Subscribe to this channel

You can subscribe to new audio episodes published on this channel. You can follow updates using the channel's RSS feed, or via other audio platforms you may already be using.

RSS Feed

You can use any RSS feed reader to follow updates, even your browser. We recommend using an application dedicated to listening podcasts for the best experience. iOS users can look at Overcast or Castro. Pocket Casts is also very popular and has both iOS and Android versions. Add the above link to the application to follow this podcast channel.

Signup to iono.fm

Sign up for a free iono.fm user account to start building your playlist of podcast channels. You'll be able to build a personalised RSS feed you can follow or listen with our web player.
22
MAY

Should you restart aspirin after a brain bleed stroke?

The results of a medical trial called RESTART may be a game changer when it comes to the treatment of patients after a brain haemorrhage. More than a third of these patients take regular blood thinning medication such as aspirin after having had a heart attack or stroke in the past. And after a brain haemorrhage this leaves doctors with a dilemma. Should the antiplatelet medicines be restarted to prevent future heart attacks or could that increase the chances of another brain haemorrhage? Often doctors are reluctant to take the risk.
Researchers led by a team at the University of Edinburgh have conducted a randomised controlled trial comparing patients who were restarted on their medication after a brain haemorrhage with those that were not. The surprising results have just been published in the journal Lancet, and lead author Professor Rustam Al-Shahi Salman tells Claudia what they found.

About 12 to 15% of the world's gold comes from artisanal mining where people work with whatever tools they have to hand. In some countries, such as Kenya, mercury is used to separate the gold from the rock; workers burn the amalgam, sluice it by hand or even put it between their teeth to squeeze out the gold. But touching, inhaling or ingesting mercury has long been known to cause serious health issues such as neurological problems, cancers, miscarriage or damage to a pregnant women’s foetus. For Health Check, Hannah McNeish visited Migori County in Kenya to look at attempts to prevent poisoning from becoming a major public health problem.

Every day more than 7,000 people are bitten by snakes, and even though anti-venoms are effective, approximately 300 of those die. As well as people dying, many others are left with serious disabilities, which can leave whole families destitute. This week the World Health Organisation, or WHO, launched a new road map to try to tackle the problem once and for all. And the Wellcome Trust has also just announced that they are investing more than 100 million dollars in scientific research looking at anti-venoms. Dr Bernadette Abela-Ridder is team leader for neglected zoonotic diseases in the Department for the Control of Neglected Tropical Diseases of the WHO.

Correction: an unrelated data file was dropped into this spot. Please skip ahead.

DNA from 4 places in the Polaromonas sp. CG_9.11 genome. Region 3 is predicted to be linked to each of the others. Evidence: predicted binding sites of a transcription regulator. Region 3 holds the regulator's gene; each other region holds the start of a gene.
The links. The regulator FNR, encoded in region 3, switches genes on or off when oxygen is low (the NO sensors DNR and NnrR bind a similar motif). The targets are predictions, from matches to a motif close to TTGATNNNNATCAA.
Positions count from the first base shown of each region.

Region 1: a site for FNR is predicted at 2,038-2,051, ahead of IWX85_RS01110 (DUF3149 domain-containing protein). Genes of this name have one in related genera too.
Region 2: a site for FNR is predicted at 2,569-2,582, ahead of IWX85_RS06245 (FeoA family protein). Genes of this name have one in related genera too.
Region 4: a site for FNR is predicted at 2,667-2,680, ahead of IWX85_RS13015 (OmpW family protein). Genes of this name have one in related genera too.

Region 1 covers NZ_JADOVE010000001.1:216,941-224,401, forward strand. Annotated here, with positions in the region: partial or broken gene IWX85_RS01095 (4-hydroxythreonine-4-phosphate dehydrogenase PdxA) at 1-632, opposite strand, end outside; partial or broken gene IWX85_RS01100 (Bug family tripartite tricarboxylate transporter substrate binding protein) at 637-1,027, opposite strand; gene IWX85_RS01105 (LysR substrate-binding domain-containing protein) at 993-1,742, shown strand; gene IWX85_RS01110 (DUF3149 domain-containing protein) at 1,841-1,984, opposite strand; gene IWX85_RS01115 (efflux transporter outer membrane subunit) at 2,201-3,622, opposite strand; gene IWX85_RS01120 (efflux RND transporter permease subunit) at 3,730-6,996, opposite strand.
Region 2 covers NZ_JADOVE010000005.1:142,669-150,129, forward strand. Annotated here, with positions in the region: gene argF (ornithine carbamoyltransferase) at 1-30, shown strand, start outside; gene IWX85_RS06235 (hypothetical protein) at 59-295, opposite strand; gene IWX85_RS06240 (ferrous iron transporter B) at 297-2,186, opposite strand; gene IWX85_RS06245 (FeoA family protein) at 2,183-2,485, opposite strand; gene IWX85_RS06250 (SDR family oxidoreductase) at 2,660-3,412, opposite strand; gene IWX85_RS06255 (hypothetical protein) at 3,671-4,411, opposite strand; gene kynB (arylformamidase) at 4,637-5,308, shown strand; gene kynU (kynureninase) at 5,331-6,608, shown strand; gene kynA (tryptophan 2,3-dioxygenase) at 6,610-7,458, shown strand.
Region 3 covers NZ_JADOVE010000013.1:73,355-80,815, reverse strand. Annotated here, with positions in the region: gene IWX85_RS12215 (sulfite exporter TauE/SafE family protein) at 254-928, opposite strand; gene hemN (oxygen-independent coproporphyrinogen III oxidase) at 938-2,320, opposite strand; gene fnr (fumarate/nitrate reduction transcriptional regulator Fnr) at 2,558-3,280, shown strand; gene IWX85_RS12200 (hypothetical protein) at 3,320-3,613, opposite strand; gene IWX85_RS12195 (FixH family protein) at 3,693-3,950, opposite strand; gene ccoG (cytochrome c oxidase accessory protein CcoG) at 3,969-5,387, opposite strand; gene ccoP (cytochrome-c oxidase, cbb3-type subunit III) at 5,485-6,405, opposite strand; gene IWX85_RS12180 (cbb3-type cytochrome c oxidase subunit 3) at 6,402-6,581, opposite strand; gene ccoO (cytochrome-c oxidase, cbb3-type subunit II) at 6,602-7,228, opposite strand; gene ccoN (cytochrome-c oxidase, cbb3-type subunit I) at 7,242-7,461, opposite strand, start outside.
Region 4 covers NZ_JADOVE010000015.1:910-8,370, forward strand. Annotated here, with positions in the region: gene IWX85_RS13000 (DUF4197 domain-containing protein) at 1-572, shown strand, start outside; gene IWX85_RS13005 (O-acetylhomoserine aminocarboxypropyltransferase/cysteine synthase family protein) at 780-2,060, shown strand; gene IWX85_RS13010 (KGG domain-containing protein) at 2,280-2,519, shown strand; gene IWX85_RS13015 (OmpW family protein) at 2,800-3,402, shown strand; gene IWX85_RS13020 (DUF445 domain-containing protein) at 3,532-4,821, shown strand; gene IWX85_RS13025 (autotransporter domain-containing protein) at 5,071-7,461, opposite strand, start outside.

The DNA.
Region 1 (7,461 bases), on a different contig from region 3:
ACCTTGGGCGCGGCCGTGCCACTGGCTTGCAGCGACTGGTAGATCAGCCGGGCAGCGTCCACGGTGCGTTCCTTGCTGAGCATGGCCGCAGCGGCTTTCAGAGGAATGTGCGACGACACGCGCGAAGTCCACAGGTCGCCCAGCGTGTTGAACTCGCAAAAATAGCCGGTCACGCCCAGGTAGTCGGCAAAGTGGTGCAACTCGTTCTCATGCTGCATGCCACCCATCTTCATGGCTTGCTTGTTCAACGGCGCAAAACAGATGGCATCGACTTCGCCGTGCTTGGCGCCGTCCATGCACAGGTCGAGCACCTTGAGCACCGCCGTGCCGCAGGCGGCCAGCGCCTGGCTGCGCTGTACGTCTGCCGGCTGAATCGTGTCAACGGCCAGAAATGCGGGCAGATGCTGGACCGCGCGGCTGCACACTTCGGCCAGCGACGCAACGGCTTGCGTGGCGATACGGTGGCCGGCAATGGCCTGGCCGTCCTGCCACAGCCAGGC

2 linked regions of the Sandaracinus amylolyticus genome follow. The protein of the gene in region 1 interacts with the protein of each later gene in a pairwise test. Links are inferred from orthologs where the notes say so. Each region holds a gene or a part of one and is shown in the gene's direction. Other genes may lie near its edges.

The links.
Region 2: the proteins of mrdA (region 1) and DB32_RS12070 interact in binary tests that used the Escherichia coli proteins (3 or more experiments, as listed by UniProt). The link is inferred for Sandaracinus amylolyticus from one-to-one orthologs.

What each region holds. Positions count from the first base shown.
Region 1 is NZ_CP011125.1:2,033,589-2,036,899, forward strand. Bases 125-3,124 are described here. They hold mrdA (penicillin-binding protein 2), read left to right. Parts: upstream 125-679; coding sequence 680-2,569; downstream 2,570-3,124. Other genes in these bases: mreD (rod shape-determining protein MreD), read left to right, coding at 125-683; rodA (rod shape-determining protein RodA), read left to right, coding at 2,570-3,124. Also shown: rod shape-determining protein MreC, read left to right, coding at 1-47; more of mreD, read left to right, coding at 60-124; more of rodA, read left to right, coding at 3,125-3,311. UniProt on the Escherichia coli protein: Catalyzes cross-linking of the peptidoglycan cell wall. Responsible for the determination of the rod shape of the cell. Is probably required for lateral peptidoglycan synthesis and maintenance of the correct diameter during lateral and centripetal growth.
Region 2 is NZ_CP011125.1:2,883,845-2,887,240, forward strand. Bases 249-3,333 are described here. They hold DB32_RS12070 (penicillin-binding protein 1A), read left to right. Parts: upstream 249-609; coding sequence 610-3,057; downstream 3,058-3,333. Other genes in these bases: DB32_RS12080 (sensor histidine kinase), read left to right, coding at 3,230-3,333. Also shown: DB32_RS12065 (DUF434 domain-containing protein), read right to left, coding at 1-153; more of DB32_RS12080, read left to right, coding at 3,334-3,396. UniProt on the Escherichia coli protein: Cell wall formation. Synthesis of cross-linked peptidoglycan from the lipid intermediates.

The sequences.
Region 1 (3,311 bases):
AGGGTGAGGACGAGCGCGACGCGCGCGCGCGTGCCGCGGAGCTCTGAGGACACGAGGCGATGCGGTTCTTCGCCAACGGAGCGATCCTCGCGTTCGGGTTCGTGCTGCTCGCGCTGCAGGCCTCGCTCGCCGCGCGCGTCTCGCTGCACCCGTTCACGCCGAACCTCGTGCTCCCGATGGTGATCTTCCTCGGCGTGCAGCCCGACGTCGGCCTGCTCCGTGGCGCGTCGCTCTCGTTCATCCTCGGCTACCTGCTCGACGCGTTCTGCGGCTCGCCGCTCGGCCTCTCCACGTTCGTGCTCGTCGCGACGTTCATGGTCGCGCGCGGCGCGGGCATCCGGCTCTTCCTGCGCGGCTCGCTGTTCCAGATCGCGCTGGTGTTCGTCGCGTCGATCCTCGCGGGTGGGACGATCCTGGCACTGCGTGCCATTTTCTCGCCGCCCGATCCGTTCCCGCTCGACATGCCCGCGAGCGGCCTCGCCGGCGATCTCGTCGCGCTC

(Photo credit: Senior man taking pills at home – credit: Getty Images)

Health Check was presented by Claudia Hammond with comments from BBC Health and Science correspondent, James Gallagher.

Producer: Helena Selby
15
MAY

Cancer screening referrals and time of doctor visit

New research from the US, just published in JAMA Network, suggests that doctors behave differently at the start of the day compared to the end. In the US patients rely on doctors alerting them to go for cancer screening, so it is important that your doctor remembers to talk to you about setting up an appointment or takes the time to discuss it.
A team at the University of Pennsylvania took 50,000 patients due for cancer screening. They found that if their doctor’s appointment was in the morning, the patient was twice as likely to be sent for screening than if the appointment was at the end of the day. Director of the Penn Medicine Nudge Unit, Dr Mitesh Patel, explains why this is the case.

The global prevalence of Type II diabetes among adults went from 4.7% in 1980 to 8.5% in 2014 and it is a disease that is growing in middle and lower income countries. India is currently ranked second in the world for type II diabetes and is poised to soon overtake China. People are often unaware they have it, but if left untreated it can lead to serious complications including kidney failure, heart attack, stroke, amputations of lower limbs and diabetic retinopathy, a condition in which the retina gets damaged and ultimately causes blindness. But is it preventable, and eye doctors in the Indian city of Bangalore are investigating the use of artificial intelligence to spot the signs early, as Chhavi Sachdev reports.